PINETOPS – The SouthWest Edgecombe Cougars honored three distinguished women Monday night during the annual athletics banquet. One inductee was an athlete and the other two spent more than 20 plus years coaching for SouthWest.
All three inductees were very dedicated to the Cougars athletic program and felt very honored to be inducted into the SouthWest Hall of Fame.
Tynesha Lewis, Cindy Harrell and Roberteen Pettaway were all inducted into the Cougars hall of fame.
Lewis was inducted for her performance on the basketball court during her career at SouthWest. Lewis had an excellent career on the hardwood for the Cougars. She was named to the AP All-State team from 1995-97, a Parade All-American Honorable Mention in 97, and helped lead the Cougars to three NCHSAA regional finals, where they were runner-up in 95 and crowned state champions in 96. Lewis finished her career with 2,207 points.
She went on to play college basketball at NC State and helped lead the Wolfpack to the final four in 98. After college, Lewis was drafted by the Houston Comets in the WNBA and also played for Charlotte and Minnesota. She played seven years in the WNBA.
"It is humbling to be inducted and for the school to think of me to do something like this," Lewis said. "It is a bunch of people from this community that they could have picked to be inducted."
Lewis said coming through school she didn't think about being inducted or things like that. She just wanted to be the best she could at the sport.
"The greatest lesson I learned while in school here was to be a servant," Lewis said. "If you serve the community and great things will come back to you."
Things have come back to Lewis, because she was rewarded with the great careers in college and in the WNBA.
She is currently coaching in the Fayetteville area and has recently started the Tynesha R. Lewis Academy. The academy promotes academics, leadership, integrity and basketball skills in young women.
"North Carolina has been so good to me so I decided not to leave," Lewis said. "I am who I am, because of the people in this community – from elementary all the way through high school. So I decided hey why not give back to the community that was so good to me."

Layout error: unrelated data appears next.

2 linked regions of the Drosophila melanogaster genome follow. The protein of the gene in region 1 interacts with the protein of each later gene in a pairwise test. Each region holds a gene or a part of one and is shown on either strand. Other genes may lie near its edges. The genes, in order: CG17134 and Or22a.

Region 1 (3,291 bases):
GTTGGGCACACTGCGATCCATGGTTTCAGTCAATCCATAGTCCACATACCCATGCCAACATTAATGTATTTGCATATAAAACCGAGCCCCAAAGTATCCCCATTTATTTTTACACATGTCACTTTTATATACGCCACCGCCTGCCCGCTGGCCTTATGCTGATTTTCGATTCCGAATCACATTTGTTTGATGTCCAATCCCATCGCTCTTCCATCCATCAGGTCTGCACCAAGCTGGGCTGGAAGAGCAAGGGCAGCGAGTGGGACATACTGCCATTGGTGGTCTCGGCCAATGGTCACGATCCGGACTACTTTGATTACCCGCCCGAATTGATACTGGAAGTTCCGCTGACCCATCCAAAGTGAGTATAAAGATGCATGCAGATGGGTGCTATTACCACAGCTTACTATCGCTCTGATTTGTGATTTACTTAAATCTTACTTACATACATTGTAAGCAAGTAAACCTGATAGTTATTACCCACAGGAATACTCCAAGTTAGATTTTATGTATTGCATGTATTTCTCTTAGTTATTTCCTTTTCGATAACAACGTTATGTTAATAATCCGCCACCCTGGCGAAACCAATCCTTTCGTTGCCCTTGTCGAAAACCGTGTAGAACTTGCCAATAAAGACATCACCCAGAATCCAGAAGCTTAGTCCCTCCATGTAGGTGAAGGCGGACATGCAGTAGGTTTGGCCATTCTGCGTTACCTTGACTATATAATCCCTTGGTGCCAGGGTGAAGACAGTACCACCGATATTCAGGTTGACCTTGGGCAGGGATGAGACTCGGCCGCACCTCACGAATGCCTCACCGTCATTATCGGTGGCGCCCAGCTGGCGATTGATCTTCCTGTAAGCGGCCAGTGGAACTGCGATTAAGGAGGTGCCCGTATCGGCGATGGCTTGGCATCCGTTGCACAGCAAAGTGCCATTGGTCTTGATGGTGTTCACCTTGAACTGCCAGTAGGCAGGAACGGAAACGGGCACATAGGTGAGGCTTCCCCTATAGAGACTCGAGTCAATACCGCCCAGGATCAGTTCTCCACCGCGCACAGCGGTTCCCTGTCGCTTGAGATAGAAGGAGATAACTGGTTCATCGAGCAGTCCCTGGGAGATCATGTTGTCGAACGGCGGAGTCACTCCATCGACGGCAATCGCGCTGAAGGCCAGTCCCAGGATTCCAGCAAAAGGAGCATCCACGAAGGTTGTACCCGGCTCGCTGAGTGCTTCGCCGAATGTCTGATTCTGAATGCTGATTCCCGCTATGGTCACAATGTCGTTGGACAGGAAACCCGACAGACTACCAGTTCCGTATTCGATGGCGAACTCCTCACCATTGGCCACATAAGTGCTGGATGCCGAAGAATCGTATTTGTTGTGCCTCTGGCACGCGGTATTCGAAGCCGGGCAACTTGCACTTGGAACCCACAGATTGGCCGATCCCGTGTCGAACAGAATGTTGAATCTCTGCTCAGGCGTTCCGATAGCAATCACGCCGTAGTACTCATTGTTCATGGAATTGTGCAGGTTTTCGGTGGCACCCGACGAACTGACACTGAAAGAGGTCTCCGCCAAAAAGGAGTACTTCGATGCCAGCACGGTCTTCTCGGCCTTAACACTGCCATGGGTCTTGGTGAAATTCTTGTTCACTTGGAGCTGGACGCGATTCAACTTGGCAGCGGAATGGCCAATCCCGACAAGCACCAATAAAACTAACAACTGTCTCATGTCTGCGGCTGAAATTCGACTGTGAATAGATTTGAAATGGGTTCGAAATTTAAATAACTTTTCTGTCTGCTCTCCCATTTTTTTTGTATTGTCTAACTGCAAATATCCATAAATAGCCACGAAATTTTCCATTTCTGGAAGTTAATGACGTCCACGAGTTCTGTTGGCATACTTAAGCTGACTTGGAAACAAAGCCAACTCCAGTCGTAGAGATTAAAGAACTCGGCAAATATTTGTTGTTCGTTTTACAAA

Harrell was inducted for her services to the school. She coached cheerleading for 29 years and led her team to four CANAM National Championships in 2006, 2008, 2009, 2011. Her team was also the first runner-up in nationals in 2010 and second runner-up in 2007.
In 1997, Harrell was voted as a top 10 coach by the National Cheerleading Coaches Conference. She was also named conference coach of the year seven times during her career.
Harrell has also been a Nationally Certified cheerleading judge for 23 years.
She also coached softball for two years at SouthWest and four years at South Edgecombe Middle School.
"It is an honor to be inducted with a group of friends and former co-workers and athletes," Harrell said. "It is just an overwhelming feeling."
Harrell built the cheerleading program at SouthWest. Her first year as coach she had only a few young ladies on the team. Since then she has put the program on the map as a well known cheerleading program.
"We wanted to be a cheering team, but athletic as well," Harrell said. "We had students buy into that and that helped build the program up."
Harrell also said things just didn't happen over night and it took years to build, but it was all well worth it.
Pettaway was inducted for her services as the track coach at SouthWest for 24 years. She also taught for 37 years in the Edgecombe County School system.
She was named teacher of the year in 2000 and 2001.
For her dedication and services to SouthWest, the athletic program named a track award called the "Roberteen J. Pettaway Award" in her honor. The award is given anually to a female who is dedicated and gives their all to the sport of women's track.
Pettaway coached some state champions during her career as coach. Delphine Mabry won the 800 meters, Vickie Saton won the 400 meters and Darnisha Norwood won the discuss state championship.
Pettaway also coached Special Olympics for more than 20 years. In 1995 she was selected as the World Games Coach for the Special Olympics.
In 1991 Pettaway received the Jefferson Honorable Mention Award from Neighborhood Heroes.
"It is exciting, overwhelming and just an honor to be inducted," Pettaway said. "For them to think of me an honor me with this is just great."
Pettaway said she would go out to the track with her teams and run with them. She wanted to teach them the fundamentals of what they had to do to be successful.
She also said throughout her years of coaching the attitudes of the runners changed which made them so successful.
"When I first started out the athletes were really dedicated," Pettaway said. "During the later years I had some good runners, but they just weren't dedicated to the sport. They just wanted to come out and run and not practice. Running is hard."